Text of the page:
Based on the five identified conserved sequence regions (Fig. 1), the residues His13, Glu79, Glu216, Asp354 together with the Trp120, Trp221 and Trp357 (T. hydrothermalis 4-α-glucanotransferase numbering) were postulated (Zona et al. 2004) as eventually important for the individual GH57 enzyme specificities (Fig. 3). Of these, the Trp221 has already been confirmed to contribute to the transglycosylation activity of 4-α-glucanotransferase since the mutant W229H of the enzyme from P. furiosus exhibited markedly decreased transglycosylation activity in comparison with the wild-type counterpart (Tang et al. 2006).

Three-dimensional structures

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    Normal   0         21         false   false   false      SK   X-NONE   X-NONE                                                     MicrosoftInternetExplorer4                                                                                                                                                                                                                                                                                                                                                                                                                                                                                     The structure of the catalytic domain adopts a (β/α)7-barrel, i.e. the irregular (β/α)8-barrel called also a pseudo TIM-barrel (Fig. 2) that, in the case of the T. litoralis 4-α-glucanotransferase (Imamura et al. 2003) is succeeded by the C-terminal non-catalytic domain consisting of β-strands only adopting a twisted β-sandwich fold (Fig. 2). In the three-dimensional structure of the α-amylase AmyC from Thermotoga maritima (Dickmanns et al. 2006; PDB: 2b5d), the corresponding catalytic (β/α)7-barrel is followed by a five-helix domain C and a small helical domain B protruding out of the catalytic pseudo TIM barrel in the place of the loop 2 (i.e. succeeding the strand β2). This structure was found to be most closely similar to that of the GH57 member of unknown function from Thermus thermophilus (PDB: 1ufa). In all cases, the catalytic glutamic acid and aspartic acid residues are located near the C-terminal ends of the strands β4 and β7 of the barrel, respectively (Imamura et al. 2003, Dickmanns et al. 2006). There was also a crystallization report in 1995 on a probable GH57 amylopullulanase from Pyrococcus woesei (Knapp et al. 1995), but the detailed crystallographic analysis of this protein has not been published as yet.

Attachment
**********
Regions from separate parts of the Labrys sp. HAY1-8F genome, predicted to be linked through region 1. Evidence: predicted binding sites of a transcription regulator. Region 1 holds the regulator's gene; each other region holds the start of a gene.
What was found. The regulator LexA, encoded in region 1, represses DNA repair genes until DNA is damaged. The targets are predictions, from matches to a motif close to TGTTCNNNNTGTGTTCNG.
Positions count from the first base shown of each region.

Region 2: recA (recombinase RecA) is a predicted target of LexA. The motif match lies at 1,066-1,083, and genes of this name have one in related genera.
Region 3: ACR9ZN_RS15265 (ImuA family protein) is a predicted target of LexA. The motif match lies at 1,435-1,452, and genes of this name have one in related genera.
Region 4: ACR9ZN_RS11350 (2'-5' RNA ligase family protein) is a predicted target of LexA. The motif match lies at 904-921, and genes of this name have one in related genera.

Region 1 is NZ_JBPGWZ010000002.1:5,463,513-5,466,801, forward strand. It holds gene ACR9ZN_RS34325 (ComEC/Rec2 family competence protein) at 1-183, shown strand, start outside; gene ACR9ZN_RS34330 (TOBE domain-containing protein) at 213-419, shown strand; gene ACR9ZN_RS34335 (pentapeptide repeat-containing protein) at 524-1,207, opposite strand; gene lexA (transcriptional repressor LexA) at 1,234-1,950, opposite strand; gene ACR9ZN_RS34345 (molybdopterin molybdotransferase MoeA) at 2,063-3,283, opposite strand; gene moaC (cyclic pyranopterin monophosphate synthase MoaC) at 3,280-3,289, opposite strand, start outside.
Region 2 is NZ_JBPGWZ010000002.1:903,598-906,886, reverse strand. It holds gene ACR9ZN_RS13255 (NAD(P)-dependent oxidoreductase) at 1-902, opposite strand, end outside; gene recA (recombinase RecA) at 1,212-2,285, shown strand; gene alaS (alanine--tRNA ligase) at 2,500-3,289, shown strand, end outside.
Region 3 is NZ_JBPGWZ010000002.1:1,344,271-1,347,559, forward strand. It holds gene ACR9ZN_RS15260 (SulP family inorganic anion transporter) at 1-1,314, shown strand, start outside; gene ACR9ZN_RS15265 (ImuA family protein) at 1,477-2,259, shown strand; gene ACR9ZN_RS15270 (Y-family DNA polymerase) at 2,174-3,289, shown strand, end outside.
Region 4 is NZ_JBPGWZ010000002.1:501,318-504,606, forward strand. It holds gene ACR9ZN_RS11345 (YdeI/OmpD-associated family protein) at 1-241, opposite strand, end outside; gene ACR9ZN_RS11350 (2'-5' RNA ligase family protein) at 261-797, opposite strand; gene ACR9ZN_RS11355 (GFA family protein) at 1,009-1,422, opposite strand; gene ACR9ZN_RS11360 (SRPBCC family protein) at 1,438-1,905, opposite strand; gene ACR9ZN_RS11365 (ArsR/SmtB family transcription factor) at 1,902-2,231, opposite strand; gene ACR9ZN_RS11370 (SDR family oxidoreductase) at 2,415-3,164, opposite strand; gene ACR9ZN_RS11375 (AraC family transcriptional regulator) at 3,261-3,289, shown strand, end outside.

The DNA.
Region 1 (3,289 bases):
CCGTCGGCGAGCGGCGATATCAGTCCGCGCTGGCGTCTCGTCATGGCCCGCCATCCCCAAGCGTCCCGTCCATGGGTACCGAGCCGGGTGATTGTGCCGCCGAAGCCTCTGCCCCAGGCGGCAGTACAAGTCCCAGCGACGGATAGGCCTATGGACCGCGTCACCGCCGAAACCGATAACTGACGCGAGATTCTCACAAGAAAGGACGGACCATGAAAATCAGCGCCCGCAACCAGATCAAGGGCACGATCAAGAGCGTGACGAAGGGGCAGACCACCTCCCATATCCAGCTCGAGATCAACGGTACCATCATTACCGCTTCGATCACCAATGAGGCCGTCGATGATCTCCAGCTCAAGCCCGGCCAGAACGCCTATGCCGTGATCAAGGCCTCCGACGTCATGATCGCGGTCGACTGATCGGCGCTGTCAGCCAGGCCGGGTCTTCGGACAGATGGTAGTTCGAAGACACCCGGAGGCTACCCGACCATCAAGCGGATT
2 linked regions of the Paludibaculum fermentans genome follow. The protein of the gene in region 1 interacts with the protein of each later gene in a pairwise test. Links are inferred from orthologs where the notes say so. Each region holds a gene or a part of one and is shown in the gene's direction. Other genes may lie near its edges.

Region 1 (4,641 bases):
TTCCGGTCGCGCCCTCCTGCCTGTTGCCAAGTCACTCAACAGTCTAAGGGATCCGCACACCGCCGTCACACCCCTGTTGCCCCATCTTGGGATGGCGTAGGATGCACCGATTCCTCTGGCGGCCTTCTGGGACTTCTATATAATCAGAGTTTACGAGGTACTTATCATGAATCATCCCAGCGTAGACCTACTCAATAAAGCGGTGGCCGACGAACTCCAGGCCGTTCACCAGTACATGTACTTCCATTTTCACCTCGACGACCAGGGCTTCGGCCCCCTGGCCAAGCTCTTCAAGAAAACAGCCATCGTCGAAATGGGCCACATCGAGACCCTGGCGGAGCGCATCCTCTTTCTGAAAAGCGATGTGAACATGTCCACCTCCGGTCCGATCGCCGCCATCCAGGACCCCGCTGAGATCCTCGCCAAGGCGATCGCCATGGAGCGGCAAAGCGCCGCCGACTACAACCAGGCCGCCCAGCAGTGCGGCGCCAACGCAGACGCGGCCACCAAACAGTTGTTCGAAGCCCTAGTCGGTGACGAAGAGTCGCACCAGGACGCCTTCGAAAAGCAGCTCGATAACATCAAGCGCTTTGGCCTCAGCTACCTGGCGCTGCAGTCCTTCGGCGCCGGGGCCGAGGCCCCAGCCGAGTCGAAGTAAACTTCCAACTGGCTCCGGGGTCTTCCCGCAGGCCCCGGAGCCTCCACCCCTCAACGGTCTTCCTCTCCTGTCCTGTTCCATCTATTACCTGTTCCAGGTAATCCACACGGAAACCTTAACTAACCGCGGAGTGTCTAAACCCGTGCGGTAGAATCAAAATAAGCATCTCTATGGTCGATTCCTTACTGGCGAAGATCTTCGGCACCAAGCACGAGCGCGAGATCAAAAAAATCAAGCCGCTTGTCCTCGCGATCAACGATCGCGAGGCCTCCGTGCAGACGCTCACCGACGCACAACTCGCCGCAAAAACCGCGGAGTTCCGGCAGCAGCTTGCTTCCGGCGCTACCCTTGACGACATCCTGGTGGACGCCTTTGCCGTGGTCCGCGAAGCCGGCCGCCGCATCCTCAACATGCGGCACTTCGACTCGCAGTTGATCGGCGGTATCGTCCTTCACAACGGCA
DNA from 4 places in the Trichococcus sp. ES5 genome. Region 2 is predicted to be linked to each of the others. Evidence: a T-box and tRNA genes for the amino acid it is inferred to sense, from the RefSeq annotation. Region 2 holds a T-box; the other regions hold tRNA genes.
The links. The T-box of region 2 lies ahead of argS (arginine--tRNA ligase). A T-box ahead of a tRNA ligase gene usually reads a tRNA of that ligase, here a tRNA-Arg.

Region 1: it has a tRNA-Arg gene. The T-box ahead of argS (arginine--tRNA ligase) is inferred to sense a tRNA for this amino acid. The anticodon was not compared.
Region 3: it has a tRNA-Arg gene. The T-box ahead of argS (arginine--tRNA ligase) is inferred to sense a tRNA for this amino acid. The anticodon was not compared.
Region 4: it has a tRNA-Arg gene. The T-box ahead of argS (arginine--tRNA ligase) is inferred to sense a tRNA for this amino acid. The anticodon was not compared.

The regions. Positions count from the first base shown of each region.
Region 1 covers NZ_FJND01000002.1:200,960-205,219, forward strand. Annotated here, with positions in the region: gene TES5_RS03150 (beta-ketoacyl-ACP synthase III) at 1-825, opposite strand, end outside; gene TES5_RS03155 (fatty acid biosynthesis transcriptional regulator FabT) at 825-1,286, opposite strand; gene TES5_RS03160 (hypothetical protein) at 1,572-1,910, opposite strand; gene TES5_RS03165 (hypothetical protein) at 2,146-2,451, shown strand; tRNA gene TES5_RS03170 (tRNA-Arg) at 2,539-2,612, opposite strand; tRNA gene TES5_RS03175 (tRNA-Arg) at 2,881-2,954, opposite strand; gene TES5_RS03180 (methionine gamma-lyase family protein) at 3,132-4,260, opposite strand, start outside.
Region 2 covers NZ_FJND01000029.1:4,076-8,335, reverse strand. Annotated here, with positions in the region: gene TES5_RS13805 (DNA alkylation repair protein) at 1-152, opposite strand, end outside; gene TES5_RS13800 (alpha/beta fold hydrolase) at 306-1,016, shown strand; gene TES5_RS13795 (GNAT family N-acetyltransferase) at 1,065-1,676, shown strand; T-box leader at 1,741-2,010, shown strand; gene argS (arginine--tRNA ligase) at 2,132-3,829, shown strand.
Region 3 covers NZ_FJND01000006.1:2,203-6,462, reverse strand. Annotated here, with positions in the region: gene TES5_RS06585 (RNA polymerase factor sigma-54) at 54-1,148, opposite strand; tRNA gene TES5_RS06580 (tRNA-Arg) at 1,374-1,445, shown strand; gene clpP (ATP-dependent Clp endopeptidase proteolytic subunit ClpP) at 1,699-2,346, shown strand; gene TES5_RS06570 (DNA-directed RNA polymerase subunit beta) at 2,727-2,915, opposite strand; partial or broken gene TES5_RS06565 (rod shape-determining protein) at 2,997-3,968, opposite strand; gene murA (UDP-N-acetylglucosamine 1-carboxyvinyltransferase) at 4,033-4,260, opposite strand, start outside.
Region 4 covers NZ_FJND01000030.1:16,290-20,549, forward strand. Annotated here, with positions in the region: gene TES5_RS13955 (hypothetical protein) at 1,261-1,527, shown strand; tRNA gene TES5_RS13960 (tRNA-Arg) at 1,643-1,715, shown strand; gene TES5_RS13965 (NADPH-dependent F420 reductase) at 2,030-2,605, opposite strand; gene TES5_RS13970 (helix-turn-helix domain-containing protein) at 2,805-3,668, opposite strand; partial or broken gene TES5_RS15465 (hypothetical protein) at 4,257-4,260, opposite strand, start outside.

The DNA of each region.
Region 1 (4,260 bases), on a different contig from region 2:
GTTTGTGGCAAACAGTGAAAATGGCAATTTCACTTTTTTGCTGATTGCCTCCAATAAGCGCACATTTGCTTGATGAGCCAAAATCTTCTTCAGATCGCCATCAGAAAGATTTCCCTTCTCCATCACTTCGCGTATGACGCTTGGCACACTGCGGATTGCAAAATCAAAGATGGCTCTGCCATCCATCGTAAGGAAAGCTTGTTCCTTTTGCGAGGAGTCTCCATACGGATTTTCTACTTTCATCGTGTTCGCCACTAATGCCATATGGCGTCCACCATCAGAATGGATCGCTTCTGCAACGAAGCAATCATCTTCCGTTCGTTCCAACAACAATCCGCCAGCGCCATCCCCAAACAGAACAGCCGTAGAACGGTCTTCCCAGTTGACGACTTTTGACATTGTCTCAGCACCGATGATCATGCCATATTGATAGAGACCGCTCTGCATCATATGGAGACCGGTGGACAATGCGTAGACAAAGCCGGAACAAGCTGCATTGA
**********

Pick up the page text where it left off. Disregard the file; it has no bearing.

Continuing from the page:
Family Firsts

First sterochemistry determination
Cite some reference here, with a short (1-2 sentence) explanation.
First catalytic nucleophile identification
Cite some reference here, with a short (1-2 sentence) explanation.
First general acid/base residue identification
Cite some reference here, with a short (1-2 sentence) explanation.
First 3-D structure
The first 3-D structure of a GH57 member was that of the 4-alpha-glucanotransferase from Thermococcus litoralis [1].


  1. Imamura H, Fushinobu S, Yamamoto M, Kumasaka T, Jeon BS, Wakagi T, and Matsuzawa H. (2003). Crystal structures of 4-alpha-glucanotransferase from Thermococcus litoralis and its complex with an inhibitor. J Biol Chem. 2003;278(21):19378-86. DOI:10.1074/jbc.M213134200 | PubMed ID:12618437 [Imamura2003]